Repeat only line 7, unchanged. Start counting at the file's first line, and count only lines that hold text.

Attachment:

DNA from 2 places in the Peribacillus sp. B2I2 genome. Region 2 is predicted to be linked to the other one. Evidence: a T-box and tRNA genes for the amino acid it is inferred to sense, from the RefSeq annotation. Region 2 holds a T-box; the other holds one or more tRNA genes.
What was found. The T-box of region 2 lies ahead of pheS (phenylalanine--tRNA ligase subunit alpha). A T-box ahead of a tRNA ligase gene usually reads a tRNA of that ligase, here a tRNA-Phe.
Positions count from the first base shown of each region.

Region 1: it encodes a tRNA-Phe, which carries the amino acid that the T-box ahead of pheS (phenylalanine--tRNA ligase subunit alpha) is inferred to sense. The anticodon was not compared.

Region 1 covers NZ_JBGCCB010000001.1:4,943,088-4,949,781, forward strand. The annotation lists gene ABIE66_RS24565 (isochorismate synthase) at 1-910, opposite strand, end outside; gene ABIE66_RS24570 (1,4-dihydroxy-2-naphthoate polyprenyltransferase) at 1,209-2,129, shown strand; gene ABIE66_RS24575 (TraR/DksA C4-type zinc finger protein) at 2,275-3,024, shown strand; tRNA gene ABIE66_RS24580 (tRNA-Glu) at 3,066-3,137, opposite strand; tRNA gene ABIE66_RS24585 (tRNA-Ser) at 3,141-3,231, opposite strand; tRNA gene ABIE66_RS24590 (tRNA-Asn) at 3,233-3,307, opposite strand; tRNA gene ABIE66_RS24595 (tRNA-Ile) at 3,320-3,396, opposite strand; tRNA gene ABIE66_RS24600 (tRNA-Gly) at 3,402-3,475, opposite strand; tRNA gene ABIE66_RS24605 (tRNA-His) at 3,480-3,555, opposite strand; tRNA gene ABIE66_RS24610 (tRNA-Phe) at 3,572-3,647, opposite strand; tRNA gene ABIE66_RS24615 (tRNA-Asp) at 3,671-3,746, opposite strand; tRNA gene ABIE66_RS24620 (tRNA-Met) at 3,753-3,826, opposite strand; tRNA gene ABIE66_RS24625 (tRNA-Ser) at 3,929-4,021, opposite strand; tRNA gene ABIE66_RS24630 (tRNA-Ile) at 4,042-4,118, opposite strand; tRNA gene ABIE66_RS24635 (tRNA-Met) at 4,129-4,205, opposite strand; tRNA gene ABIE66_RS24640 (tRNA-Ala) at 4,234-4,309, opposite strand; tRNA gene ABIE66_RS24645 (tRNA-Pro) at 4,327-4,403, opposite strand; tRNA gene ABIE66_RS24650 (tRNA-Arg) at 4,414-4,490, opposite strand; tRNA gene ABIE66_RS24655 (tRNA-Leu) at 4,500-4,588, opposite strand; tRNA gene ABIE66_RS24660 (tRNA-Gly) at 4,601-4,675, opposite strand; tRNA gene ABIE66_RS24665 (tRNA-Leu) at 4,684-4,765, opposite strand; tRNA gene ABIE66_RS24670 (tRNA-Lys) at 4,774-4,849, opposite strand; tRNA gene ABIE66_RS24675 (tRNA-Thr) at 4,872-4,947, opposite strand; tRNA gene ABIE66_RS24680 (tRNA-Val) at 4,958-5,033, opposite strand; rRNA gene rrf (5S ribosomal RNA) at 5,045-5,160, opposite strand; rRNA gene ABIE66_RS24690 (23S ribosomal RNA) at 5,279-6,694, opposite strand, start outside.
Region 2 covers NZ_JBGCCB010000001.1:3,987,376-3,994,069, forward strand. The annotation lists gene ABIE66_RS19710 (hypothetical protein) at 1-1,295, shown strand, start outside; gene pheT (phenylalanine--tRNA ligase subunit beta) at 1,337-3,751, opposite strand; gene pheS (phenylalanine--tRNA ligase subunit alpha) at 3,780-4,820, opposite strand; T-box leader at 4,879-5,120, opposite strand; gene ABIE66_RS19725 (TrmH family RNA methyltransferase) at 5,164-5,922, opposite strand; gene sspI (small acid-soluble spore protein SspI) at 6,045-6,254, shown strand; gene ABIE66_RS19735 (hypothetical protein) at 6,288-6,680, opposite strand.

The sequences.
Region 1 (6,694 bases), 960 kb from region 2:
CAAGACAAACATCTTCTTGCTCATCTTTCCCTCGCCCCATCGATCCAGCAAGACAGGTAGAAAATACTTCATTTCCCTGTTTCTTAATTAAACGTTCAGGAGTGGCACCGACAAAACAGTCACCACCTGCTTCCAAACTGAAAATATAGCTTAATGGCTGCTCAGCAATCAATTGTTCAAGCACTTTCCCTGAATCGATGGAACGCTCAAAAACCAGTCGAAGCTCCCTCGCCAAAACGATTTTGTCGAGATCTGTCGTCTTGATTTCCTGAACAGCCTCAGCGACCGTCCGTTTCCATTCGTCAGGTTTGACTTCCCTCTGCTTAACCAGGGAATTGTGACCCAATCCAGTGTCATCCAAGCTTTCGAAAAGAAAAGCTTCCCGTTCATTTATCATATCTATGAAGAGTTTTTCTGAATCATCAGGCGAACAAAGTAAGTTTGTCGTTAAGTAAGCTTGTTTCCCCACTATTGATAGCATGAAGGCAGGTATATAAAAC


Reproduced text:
The sequences.